VBloc

 

Answering Your Questions

Who Can Get VBlock?

 

The VBloc was studied on and approved for patients with BMI’s from 35-45kg/m2. Patients with lower BMI’s can do very well with VBloc and are considered on a case by case basis. Patients must have attempted and been unsuccessful with other weight loss strategies like regular dieting, within the last 5 years. Check your own BMI on the BMI calculator.

Enter your height and weight below to determine your BMI:

 

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How does VBloc therapy work?

 

The vagus nerve is the main pathway for communication between the stomach and the brain. VBloc helps regulate this communication by intermittently blocking the hunger signals to the brain. This is what helps patients feel less hungry between meals and feel full and satisfied on smaller amounts of food at mealtimes.  

  

Is the VBloc FDA approved?

 

Yes. After years of testing, the FDA found the VBloc to be safe and proven effective for weight loss. It is the first device to be approved by the FDA for weight loss since 2001, when the band was approved.

   

How many patients were in the VBloc research studies?

 

Over 600 patients were studied, some of whom have been followed since 2005. The results of VBloc have been proven over many years.   

 

What’s the weight loss?

 

The patients in the research studies had an average of 28% excess weight loss in one year. As with other weight loss operations, the success of the patient relies strongly on follow up with Dr. Ellner. The patients in the studies were told not to substantially change their diet. They just let the VBloc make them less hungry, so they ate less at mealtimes and didn't snack. More weight loss could be expected if dietary and exercise changes are made, alongside the work that the VBloc is doing. Dr. Ellner can customize a program that is reasonable for your lifestyle, to help you meet your personal goals.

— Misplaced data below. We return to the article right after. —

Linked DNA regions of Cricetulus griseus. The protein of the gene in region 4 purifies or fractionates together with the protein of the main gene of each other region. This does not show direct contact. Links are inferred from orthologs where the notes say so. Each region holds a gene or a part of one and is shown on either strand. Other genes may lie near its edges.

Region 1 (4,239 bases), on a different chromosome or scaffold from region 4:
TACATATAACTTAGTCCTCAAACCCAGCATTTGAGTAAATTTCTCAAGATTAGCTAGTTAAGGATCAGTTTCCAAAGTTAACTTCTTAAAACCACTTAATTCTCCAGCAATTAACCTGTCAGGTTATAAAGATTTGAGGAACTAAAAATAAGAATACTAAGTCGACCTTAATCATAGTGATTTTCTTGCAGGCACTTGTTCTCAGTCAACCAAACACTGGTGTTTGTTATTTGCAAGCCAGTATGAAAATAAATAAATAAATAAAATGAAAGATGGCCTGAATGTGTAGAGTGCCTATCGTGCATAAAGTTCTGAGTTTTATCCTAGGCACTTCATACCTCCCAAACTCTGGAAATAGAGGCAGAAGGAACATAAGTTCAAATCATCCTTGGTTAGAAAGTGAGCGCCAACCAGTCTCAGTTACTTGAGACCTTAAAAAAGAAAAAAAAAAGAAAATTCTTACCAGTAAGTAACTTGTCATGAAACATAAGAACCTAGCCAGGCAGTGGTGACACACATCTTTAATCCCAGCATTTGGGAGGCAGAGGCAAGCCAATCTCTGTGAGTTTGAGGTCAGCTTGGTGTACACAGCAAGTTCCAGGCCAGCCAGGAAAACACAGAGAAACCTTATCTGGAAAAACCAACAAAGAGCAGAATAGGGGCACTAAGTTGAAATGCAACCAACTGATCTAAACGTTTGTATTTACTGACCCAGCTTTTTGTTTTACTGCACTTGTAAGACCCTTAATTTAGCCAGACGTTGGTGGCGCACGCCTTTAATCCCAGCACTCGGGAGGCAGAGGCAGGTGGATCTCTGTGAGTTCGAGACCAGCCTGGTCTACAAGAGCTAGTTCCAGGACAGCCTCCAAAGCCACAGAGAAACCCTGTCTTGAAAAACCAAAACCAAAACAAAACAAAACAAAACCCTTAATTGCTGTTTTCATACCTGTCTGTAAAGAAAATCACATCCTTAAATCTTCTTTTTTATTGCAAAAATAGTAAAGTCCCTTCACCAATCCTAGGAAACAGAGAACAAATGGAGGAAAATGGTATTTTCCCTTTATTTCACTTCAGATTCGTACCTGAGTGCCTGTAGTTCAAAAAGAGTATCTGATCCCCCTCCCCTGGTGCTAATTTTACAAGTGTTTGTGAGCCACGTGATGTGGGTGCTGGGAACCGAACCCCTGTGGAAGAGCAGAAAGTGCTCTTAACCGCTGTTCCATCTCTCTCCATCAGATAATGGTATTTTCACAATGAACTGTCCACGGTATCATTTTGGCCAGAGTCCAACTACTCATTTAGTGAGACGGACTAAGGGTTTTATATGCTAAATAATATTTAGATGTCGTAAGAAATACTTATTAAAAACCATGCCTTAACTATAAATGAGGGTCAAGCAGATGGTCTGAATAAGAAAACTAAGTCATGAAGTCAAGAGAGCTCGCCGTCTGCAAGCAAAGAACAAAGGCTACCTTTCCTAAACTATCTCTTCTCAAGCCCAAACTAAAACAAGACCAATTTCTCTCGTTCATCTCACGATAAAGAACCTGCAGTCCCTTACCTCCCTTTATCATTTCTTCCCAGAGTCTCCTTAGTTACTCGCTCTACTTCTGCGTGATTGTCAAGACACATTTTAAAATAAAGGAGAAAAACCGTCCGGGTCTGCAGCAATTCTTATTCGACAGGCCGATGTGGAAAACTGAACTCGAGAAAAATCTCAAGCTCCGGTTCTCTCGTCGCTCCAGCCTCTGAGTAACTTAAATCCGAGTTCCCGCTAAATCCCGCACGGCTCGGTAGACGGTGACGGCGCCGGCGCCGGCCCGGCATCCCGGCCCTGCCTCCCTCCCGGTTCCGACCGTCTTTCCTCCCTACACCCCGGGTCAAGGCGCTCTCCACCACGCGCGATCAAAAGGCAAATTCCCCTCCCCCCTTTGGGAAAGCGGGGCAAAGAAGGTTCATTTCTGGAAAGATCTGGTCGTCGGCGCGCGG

Does the VBloc change my anatomy?

 

One of the reasons that VBloc is so popular is that there is no cutting, stapling or re-routing of internal organs. The surgery involves attaching electrodes to the Vagus nerves (the hunger nerves) on your stomach. The wires hook into a pacemaker–like device that sits under the skin on the side of your ribcage.  

 

How “invasive” is the VBloc compared to traditional bariatric operations?

 

The VBloc is one of the least invasive procedures available, and is typically performed in an outpatient setting. It is performed laparoscopically, through tiny incisions. The wires hook into the unit that sits under your skin, which is inserted through a small incision a few inches long.  

 

Is VBloc reversible?

 

Yes. The device can be turned off, or completely removed if the patient desires.  

 

How is VBloc controlled?

 

The device is controlled by wireless technology in Dr. Ellner’s office. You will decide with Dr. Ellner if the settings need to be changed, ie if you need the “strength” adjusted, or if you need the device turned on at a specific time of day (during periods of increased stress-snacking, for instance). 

 

What kind of aftercare do I need?

 

You will be given a schedule of visits in Dr. Ellner’s office. Most patients meet with Dr. Ellner 2 weeks after surgery, then 1 month after surgery and every 2-3 months thereafter for a year, depending on your needs. You and Dr. Ellner will decide together how often you will need visits after your first year. Dr. Ellner realizes that every patient is different and she will help you customize a schedule that will be in keeping with your personal goals. 

 

Does insurance cover VBloc?

 

Most cases at this time are cash-pay, but insurance has covered some. The VBloc company, Enteromedics, is working with insurance companies to try to get better coverage across the board. Call 1-800-MY-VBLOC to talk to the representatives about your options and pricing.

 

Is financing available?

 

Yes. For more information about financing, call 1800-MY-VBLOC and the representatives will be happy to assist you with applying. It’s easy and they are very pleasant to work with. 

 

How long does the device last? Does the battery ever wear out?

 

The VBloc has a lithium ion battery, much like those in heart pacemakers. It is expected to last up to eight years; however, it is warranted to last five years with normal use and recharging. Battery lives can vary of course. A new system/new battery could be easily installed if necessary. 

 

What disqualifies patients from having the VBloc?

 

The VBloc should not be placed if you have cirrhosis, enlarged vessels of the liver/stomach, hiatal hernia of the stomach or if you have another implanted electric device. The VBloc would need to be removed if you need an MRI. 

 

What are some of the complications/side effects?

 

Complications are very uncommon, but some patients have felt tingling of the throat, pain, heartburn, nausea, difficulty swallowing, belching and/or abdominal cramping. 

 

How do I get started?

 

Call us! 619-286-7866. We will answer your questions, help you get more information, assist you with speaking to a patient who has had the VBloc and assist you with getting a consultation, if you desire.

 

 

 

 

Cadeucus